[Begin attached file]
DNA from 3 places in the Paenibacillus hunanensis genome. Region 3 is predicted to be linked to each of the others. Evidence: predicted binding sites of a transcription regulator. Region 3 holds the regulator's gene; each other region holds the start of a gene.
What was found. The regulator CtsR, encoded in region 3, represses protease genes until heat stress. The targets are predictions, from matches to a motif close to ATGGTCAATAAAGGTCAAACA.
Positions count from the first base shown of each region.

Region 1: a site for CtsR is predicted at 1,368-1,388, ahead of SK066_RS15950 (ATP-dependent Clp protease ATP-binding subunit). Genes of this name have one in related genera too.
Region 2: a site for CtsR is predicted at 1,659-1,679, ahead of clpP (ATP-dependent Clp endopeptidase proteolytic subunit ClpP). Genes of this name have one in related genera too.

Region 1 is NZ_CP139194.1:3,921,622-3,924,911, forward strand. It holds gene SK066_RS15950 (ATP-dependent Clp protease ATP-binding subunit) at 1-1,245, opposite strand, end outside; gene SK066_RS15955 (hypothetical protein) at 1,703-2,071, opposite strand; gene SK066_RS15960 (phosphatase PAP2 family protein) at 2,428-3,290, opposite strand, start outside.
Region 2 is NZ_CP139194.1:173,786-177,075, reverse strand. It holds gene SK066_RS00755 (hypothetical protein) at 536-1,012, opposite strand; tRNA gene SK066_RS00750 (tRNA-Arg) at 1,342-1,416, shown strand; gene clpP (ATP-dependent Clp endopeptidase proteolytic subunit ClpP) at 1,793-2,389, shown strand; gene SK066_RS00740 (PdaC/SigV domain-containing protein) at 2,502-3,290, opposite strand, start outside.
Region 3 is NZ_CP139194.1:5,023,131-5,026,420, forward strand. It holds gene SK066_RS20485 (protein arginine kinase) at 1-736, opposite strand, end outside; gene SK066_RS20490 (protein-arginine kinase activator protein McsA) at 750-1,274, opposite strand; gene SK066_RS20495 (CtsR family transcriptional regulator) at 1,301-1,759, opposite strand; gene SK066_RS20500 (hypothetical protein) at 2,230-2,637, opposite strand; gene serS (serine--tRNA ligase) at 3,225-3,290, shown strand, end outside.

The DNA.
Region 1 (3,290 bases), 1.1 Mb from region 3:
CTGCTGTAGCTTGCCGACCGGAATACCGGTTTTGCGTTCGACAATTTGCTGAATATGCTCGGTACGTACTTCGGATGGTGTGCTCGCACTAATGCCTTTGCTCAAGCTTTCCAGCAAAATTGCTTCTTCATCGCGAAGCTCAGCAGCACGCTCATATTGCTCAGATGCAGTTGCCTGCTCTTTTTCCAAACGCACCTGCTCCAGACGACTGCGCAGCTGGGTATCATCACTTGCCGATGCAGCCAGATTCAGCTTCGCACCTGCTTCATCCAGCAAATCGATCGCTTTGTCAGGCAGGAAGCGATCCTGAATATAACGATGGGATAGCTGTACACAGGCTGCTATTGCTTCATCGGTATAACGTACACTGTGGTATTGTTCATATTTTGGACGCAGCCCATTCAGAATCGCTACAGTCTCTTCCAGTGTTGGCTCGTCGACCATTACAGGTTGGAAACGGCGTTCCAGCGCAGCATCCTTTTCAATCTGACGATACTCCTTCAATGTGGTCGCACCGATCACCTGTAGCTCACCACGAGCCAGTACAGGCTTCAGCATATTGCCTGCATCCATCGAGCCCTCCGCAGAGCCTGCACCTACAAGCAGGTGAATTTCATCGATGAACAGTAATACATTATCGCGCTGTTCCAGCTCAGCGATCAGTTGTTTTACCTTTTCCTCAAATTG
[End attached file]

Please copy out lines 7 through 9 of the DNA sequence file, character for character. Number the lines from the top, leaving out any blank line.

Region 2 is NZ_CP139194.1:173,786-177,075, reverse strand. It holds gene SK066_RS00755 (hypothetical protein) at 536-1,012, opposite strand; tRNA gene SK066_RS00750 (tRNA-Arg) at 1,342-1,416, shown strand; gene clpP (ATP-dependent Clp endopeptidase proteolytic subunit ClpP) at 1,793-2,389, shown strand; gene SK066_RS00740 (PdaC/SigV domain-containing protein) at 2,502-3,290, opposite strand, start outside.
Region 3 is NZ_CP139194.1:5,023,131-5,026,420, forward strand. It holds gene SK066_RS20485 (protein arginine kinase) at 1-736, opposite strand, end outside; gene SK066_RS20490 (protein-arginine kinase activator protein McsA) at 750-1,274, opposite strand; gene SK066_RS20495 (CtsR family transcriptional regulator) at 1,301-1,759, opposite strand; gene SK066_RS20500 (hypothetical protein) at 2,230-2,637, opposite strand; gene serS (serine--tRNA ligase) at 3,225-3,290, shown strand, end outside.

The DNA.